|M.Sc Student||Naitsat Alexander|
|Subject||Quasi-Conformal Mappings for Volumetric Deformations in|
|Department||Department of Applied Mathematics||Supervisors||Professor Emeritus Yehoshua Zeevi|
|Dr. Emil Saucan|
Conformal and their natural generalization to quasi-conformal mappings of surfaces have been extensively and successfully employed in various computer graphics and imaging tasks.
In view of the successful results in 2D, it is tempting and natural to attempt to extend this approach to 3 and higher dimensions. However, because of the intrinsic differences between surfaces and higher dimensional objects, some important results regarding surfaces cannot be extended to volumetric domains. Most significantly, there exist no conformal volumetric maps other than Möbius transformations. Therefore, it is natural to consider instead quasi-conformal mappings.
Unfortunately, such mappings between a given pair of domains are generally difficult to compute, and resulting functions often are “far from conformality.”
We propose first to highlight and illustrate these theoretical drawbacks of quasi-conformal mappings in space. Then, we apply the conclusions to process discrete volumetric data in the terms of conformality.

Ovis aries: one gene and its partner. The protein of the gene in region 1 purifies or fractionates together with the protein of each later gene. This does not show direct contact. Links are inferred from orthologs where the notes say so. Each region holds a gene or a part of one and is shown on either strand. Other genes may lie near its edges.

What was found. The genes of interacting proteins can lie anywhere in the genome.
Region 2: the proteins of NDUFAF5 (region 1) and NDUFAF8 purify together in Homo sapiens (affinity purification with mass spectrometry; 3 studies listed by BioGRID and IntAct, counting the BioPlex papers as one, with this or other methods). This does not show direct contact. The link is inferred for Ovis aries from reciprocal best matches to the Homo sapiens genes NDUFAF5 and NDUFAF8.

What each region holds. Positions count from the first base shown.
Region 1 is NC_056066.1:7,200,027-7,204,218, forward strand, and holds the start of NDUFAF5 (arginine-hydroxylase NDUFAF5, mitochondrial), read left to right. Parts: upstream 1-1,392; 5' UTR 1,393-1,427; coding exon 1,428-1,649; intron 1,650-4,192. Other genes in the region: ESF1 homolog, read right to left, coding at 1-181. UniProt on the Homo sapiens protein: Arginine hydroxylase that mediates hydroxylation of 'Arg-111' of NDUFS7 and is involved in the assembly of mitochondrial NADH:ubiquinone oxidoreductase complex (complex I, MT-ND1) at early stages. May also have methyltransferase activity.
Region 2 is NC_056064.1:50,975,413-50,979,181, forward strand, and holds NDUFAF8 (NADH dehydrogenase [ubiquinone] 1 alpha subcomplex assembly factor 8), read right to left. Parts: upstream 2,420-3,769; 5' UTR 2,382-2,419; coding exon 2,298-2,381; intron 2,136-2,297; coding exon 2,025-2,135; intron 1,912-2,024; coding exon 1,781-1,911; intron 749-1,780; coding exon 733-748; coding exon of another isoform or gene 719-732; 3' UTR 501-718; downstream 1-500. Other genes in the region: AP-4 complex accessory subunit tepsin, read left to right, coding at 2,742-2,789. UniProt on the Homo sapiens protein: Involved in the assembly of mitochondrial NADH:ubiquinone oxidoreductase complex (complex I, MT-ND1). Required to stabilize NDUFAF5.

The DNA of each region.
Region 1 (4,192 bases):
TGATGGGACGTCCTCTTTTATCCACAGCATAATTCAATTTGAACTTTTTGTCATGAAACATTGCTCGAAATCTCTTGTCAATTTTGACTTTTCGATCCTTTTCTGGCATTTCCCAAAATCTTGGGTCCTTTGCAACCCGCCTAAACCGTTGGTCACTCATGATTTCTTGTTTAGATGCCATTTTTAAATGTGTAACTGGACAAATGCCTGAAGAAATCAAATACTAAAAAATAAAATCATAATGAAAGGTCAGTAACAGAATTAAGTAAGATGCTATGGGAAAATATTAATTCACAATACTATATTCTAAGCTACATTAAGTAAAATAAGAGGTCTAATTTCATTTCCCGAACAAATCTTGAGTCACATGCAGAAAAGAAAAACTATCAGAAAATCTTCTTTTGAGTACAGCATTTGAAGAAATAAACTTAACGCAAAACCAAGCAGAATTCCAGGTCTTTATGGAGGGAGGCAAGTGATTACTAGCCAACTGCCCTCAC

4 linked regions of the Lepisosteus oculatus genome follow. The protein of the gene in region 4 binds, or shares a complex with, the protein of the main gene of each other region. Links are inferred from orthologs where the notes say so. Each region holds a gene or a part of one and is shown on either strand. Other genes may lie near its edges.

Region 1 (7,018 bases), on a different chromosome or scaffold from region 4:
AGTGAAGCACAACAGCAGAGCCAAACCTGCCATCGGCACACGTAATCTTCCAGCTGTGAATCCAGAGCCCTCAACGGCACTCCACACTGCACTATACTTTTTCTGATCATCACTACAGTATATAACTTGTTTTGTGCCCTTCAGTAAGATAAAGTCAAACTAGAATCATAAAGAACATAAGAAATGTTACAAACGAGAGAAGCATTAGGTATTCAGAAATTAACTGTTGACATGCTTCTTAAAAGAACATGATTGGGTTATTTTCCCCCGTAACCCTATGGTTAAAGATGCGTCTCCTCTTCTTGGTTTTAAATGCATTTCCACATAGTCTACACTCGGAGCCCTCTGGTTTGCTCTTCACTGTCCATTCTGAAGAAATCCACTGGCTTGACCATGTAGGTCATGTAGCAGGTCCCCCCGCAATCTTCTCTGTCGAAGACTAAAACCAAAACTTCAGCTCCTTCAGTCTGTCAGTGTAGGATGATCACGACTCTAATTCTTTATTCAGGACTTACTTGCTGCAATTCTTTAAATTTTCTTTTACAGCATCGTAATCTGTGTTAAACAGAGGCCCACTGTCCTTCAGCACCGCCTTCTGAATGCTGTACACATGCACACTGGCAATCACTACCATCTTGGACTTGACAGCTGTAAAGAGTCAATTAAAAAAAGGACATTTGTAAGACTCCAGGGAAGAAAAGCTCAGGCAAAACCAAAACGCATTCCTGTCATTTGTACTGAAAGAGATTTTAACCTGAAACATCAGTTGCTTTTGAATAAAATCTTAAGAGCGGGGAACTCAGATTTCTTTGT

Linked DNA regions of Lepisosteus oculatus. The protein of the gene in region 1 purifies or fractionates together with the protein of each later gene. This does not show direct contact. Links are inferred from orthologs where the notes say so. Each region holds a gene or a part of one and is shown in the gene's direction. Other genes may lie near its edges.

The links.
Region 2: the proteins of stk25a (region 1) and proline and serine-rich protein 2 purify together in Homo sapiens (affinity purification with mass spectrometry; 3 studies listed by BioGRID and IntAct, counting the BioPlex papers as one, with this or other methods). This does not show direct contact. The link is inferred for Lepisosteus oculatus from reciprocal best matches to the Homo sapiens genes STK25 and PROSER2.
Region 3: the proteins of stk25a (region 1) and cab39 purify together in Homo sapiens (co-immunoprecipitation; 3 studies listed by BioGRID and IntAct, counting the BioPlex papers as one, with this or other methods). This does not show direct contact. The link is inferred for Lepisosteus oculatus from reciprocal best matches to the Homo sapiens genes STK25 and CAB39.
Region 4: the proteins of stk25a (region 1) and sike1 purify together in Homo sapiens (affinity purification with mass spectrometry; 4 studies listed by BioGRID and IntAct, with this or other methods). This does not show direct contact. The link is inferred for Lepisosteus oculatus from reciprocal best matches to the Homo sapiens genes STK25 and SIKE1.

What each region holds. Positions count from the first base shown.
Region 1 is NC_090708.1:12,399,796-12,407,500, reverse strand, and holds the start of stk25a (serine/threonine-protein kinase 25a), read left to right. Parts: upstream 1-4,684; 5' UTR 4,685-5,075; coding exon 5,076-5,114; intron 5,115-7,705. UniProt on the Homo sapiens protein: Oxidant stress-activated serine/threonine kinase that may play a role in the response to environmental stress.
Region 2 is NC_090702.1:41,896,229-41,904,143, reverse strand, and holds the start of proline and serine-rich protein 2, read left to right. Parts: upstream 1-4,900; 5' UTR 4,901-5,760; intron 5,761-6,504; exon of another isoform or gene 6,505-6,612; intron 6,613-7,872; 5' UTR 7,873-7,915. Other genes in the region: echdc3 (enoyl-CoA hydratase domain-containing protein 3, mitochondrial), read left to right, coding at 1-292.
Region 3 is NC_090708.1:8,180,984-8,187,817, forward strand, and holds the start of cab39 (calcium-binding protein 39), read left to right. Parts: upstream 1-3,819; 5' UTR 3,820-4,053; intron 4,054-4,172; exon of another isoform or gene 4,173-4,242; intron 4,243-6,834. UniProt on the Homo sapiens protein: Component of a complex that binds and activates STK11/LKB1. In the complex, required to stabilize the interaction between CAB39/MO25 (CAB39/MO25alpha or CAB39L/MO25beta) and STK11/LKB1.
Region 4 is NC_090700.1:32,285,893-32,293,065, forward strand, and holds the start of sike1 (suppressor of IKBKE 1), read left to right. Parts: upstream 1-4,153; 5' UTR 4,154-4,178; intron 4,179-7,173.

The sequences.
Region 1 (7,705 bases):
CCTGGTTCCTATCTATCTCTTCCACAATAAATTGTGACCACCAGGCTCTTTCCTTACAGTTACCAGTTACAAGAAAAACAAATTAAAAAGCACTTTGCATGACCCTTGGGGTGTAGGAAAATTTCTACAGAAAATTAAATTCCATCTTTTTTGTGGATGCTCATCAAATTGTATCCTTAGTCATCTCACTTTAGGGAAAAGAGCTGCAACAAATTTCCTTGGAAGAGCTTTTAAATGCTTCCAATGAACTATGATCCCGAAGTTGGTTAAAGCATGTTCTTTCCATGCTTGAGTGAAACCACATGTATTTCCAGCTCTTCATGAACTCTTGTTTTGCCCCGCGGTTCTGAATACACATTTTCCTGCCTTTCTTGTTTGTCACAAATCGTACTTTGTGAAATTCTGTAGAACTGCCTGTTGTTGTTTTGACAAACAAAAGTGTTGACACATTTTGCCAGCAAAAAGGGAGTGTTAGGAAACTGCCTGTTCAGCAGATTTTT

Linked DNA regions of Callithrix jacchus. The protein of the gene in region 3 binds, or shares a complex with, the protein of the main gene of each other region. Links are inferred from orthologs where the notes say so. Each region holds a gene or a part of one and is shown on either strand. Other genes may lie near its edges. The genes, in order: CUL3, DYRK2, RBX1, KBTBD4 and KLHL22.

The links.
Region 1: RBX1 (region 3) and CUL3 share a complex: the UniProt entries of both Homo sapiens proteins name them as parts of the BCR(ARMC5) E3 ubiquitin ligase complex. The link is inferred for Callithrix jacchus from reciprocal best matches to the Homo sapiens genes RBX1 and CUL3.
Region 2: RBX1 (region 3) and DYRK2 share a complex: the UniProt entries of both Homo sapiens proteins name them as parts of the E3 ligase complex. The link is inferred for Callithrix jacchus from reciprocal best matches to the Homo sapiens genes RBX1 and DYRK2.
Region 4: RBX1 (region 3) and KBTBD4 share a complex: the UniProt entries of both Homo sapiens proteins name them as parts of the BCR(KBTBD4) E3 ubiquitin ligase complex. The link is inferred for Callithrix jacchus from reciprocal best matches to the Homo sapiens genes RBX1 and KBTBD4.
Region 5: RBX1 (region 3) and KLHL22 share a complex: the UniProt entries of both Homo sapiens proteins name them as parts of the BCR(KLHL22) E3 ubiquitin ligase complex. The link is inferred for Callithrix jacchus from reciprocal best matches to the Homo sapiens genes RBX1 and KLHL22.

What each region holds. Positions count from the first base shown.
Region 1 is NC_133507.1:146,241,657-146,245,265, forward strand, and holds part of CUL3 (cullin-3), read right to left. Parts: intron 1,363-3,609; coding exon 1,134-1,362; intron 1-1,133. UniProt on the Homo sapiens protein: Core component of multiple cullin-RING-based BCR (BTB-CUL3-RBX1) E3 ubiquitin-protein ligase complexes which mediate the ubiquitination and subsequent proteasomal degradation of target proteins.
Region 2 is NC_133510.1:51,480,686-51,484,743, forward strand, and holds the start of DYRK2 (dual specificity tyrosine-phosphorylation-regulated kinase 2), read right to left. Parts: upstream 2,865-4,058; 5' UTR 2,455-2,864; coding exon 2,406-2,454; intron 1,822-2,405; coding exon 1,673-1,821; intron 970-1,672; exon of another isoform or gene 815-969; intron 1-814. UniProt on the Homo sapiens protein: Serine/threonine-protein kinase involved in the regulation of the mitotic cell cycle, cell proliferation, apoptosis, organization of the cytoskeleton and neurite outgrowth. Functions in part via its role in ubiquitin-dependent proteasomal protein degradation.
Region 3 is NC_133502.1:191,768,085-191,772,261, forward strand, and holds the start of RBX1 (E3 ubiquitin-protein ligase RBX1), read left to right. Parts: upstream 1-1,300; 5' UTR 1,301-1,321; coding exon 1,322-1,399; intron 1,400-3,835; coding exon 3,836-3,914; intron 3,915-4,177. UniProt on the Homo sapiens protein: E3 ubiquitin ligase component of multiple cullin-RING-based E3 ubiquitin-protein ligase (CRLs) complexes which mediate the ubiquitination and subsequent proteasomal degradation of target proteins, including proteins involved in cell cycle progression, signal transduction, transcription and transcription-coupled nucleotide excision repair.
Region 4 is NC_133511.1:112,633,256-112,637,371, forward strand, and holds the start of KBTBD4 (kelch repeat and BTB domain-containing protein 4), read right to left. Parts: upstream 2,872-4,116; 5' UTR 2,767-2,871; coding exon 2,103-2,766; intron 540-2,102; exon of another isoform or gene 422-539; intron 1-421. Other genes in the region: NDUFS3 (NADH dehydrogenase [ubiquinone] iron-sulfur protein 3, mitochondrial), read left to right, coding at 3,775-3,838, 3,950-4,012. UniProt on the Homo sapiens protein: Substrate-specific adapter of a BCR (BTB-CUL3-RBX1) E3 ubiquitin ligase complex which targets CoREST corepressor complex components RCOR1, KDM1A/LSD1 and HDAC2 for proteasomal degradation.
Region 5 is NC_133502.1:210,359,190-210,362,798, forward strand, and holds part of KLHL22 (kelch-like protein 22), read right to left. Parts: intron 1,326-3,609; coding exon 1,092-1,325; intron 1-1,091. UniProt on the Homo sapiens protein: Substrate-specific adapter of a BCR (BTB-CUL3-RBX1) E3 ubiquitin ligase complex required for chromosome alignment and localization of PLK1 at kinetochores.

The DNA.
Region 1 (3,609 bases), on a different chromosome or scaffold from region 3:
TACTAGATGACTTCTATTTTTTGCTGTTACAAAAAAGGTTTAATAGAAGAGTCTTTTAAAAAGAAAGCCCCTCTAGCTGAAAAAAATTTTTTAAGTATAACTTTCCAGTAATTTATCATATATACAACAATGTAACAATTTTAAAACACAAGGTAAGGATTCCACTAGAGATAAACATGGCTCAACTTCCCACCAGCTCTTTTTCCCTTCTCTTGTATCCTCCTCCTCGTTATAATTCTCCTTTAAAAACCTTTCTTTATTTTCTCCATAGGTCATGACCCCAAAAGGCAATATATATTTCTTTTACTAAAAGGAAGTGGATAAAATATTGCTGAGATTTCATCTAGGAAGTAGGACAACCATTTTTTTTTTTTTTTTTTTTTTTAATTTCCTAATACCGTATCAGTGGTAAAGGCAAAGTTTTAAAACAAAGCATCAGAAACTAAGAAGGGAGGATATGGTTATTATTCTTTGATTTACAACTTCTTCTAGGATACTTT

We introduce methods for assessing the extent of the local and global volumetric deformation by means of the amount of conformal distortion produced. To this end, we first illustrate various 3D quasi-conformal deformations between a given pair of domains, represented by volumetric meshes. We highlight theoretical issues associated with spatial quasi-conformal mappings and the relation that exists between the geometry of the domain and conformal distortion.
Although sometimes stated explicitly, it is frequently overlooked that existing volume parameterization methods produce only quasi-conformal maps, which may be “far from conformality.”
Therefore, we present basic parameterization techniques for volumes and measure “the degree of conformality” of the deformations that are produced by these parameterizations.